I note that for the longest time rfc3168 compatibility was on the todo list of L4S. Only when team L4S was trying to get that requirement dropped* instead of actually tackling the issue the topic came to the fore on the tsvwg mailing list and meetings.

Best Regards

> /Ingemar
>> -----Original Message-----
>> From: Rodney W. Grimes <>
>> Sent: den 17 juni 2020 16:19
>> To: Jonathan Morton <>
>> Cc: Ingemar Johansson S <>om>; Ingemar
>> Johansson S <>rg>;
>> Subject: Re: [tsvwg] path forward on L4S issue #16
>>>> On 17 Jun, 2020, at 4:20 pm, Ingemar Johansson S
>> <> wrote:
>>>> Given all the input sofar my impression is that It is difficult to say
> how
>> serious issue 16 really is.
>>>> Surely there is a possibility that L4S flows can get an potentially
> unfair
>> advantage over a congested node that is  RFC3168 capable (and ECN
>> enabled). The question is here when things are deemed as unfair and when
>> starvation is a fact, opinions differ.
>>>> Another question is to how large extent there will be legacy RFC3168
>> capable (and ECN enabled ) bottlenecks that will "never" be updated or
>> replaced. This question is currently difficult to answer.
>>> When questions such as these are "difficult to answer", the correct
> design
>> choice is to assume pessimistically, unless and until the question can be
>> answered more definitively.  Therefore, the L4S design must account for
> the
>> possibility of RFC-3168 AQMs in the network, and actively avoid unfairness
> in
>> that case.
>>>> Yet another aspect is how successful it will be to implement RFC3168
>> bottleneck detection e.g. in TCP Prague, I am quite confident that these
> will
>> not always be successful.
>>> I think we can safely say that the detection mechanism currently in TCP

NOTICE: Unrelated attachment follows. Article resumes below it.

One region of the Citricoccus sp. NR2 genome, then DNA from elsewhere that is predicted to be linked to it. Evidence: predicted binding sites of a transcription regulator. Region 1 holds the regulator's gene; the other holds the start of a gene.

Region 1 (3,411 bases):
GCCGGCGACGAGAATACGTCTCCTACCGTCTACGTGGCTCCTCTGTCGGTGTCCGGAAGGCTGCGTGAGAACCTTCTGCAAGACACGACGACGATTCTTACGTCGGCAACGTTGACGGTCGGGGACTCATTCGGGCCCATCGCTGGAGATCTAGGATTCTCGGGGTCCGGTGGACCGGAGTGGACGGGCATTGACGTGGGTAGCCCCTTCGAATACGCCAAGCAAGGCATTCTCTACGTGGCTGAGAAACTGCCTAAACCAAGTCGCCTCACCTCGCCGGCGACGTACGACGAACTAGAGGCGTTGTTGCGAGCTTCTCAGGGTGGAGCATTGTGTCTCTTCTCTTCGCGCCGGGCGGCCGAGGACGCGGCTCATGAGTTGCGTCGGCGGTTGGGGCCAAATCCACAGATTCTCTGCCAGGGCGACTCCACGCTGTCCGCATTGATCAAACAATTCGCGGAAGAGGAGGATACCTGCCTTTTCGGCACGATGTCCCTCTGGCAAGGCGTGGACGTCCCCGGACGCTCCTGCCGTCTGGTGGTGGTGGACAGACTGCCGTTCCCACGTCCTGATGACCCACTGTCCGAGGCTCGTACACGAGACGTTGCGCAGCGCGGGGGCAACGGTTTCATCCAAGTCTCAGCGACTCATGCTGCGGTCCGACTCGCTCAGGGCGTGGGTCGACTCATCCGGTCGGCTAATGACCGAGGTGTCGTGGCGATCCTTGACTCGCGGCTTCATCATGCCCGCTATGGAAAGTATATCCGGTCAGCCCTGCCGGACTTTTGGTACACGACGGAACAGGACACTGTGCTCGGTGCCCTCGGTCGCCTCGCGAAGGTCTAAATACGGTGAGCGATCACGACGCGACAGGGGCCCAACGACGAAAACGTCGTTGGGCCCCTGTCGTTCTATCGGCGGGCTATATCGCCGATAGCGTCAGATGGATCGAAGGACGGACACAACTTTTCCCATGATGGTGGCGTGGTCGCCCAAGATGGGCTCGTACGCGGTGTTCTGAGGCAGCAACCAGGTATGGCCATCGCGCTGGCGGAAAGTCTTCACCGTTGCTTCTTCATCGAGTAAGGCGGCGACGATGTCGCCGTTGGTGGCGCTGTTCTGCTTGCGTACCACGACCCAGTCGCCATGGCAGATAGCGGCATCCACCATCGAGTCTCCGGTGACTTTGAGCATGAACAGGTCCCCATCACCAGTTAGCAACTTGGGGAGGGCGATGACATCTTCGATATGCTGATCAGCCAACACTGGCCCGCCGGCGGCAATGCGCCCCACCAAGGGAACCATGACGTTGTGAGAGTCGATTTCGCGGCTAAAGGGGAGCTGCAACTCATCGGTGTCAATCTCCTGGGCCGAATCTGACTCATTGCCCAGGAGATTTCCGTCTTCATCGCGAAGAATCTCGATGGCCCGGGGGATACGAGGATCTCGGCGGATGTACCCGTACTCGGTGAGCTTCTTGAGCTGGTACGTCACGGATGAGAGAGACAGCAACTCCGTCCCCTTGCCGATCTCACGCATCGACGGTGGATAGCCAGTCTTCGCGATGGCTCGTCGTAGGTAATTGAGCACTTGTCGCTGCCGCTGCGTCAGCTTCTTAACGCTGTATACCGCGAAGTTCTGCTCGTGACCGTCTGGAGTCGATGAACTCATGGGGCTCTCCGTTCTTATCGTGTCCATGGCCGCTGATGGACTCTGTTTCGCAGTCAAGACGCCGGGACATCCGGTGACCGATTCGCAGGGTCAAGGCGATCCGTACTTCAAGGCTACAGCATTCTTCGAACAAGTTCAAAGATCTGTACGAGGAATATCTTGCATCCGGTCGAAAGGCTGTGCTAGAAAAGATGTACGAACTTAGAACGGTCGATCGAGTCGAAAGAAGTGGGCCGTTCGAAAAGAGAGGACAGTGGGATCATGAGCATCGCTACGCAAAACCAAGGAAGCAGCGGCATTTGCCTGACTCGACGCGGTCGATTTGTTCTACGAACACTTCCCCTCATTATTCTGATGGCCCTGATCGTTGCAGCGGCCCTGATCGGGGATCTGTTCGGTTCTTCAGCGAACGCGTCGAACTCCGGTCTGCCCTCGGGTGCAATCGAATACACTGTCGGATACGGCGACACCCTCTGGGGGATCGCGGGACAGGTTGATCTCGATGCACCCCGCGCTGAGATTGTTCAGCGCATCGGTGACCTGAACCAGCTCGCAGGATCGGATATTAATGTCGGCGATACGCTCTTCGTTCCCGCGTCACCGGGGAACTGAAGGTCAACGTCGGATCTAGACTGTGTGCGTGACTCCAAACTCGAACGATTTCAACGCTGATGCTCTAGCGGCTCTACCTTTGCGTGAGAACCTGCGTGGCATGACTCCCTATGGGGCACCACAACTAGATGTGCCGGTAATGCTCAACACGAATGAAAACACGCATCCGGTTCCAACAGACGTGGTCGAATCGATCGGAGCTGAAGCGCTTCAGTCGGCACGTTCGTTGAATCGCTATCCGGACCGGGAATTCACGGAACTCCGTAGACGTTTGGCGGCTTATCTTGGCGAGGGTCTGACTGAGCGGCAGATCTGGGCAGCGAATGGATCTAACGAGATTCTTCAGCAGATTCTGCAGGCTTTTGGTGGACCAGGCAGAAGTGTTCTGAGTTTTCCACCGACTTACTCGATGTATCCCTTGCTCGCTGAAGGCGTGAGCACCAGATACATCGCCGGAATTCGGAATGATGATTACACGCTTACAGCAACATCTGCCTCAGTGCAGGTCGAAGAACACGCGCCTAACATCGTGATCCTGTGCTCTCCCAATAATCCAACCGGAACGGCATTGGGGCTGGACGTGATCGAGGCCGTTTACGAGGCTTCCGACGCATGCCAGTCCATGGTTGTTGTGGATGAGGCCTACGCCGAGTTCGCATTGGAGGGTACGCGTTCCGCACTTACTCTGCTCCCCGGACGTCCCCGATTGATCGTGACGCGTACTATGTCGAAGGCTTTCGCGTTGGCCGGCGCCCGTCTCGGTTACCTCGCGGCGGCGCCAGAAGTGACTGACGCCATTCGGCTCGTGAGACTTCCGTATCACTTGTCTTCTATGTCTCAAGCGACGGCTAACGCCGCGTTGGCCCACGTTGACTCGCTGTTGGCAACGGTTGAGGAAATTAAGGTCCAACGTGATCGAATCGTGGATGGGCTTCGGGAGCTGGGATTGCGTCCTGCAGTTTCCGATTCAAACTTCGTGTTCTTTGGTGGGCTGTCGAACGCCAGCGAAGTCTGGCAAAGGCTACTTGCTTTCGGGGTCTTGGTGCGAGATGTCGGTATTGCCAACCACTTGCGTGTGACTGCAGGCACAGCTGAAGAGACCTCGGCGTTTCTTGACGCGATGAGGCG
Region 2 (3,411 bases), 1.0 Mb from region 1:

>> Prague is not successful.  David Black also pointed out that this would
> always
>> be a fragile mechanism, difficult to implement correctly, and thus likely
> to be
>> implemented wrongly by other transports even if a workable version was
>> somehow developed.
>>> With these facts established, I do not see how L4S can proceed without
>> changing the signalling mechanism it uses.  This is something we
> intuitively
>> realised more than a year ago, when the SCE project was started, but now
>> we have actual evidence to back up that intuition.
>> And I would like to add to that, this is evidence the L4S team itself
> should of
>> identified, characterized and docuemented years ago.  I see no reason that
> it
>> took team SCE to disect the failure modes of L4S so that they could be
>> addressed.
>> IMHO the fact that L4S is years into the process and only done positive
> test
>> results presentations leads one to believe it is simply being pushed
> through
>> the process with little to no care about the actual internet community.
>> The proponents seem to genuily be a) unwilling to acknowledge that there a
>> problems they should be working on, and b) presenting that L4S is ready
> for
>> internet deployment inlight of the fact that data showing clear and
> present
>> problems exist.
>>> - Jonathan Morton
>> --
>> Rod Grimes